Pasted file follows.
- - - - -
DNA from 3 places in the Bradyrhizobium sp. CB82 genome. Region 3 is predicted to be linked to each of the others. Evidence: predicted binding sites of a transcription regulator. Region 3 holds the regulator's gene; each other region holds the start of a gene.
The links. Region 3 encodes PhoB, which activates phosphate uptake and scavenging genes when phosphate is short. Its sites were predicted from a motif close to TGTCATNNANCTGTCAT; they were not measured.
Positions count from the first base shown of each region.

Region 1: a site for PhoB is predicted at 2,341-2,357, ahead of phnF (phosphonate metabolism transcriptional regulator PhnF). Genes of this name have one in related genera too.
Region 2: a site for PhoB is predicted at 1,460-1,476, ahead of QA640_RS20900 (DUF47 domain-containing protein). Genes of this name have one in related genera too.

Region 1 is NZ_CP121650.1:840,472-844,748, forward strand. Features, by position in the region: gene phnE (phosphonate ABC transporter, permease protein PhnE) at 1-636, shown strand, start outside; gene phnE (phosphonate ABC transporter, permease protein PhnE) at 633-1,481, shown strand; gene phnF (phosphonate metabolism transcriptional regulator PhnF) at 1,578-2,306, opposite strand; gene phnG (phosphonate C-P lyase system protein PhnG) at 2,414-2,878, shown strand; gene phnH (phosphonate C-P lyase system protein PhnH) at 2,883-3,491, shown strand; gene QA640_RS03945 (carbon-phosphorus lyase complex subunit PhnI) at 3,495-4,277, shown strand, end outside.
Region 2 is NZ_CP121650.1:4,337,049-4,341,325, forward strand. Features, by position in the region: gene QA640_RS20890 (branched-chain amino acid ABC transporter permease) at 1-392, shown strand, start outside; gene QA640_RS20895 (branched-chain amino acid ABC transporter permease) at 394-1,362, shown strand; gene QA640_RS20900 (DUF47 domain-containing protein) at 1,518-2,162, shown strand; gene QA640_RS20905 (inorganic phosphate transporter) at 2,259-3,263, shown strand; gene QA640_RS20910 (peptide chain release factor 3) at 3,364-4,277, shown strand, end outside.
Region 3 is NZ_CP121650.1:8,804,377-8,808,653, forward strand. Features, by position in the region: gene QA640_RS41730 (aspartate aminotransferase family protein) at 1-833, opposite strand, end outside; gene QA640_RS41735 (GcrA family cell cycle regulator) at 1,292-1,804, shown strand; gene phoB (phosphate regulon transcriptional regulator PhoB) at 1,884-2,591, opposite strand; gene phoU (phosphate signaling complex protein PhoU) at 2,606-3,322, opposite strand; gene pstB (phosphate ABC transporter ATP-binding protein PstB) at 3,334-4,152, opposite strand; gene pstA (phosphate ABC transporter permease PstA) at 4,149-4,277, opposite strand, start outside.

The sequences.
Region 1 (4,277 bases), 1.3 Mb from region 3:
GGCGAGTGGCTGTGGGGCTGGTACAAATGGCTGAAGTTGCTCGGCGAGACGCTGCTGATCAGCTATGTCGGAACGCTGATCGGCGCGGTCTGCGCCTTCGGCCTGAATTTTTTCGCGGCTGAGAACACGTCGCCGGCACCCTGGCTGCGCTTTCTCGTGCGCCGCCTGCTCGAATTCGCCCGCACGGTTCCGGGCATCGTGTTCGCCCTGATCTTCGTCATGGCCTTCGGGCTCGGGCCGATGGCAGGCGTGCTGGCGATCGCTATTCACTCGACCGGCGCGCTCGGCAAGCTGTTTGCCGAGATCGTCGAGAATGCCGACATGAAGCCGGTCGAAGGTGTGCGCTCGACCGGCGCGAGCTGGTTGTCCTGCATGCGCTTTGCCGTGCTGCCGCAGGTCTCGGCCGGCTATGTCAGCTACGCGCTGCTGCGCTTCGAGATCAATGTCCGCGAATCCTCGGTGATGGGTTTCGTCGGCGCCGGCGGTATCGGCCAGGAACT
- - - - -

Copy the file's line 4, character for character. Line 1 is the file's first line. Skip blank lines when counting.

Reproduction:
Region 1: a site for PhoB is predicted at 2,341-2,357, ahead of phnF (phosphonate metabolism transcriptional regulator PhnF). Genes of this name have one in related genera too.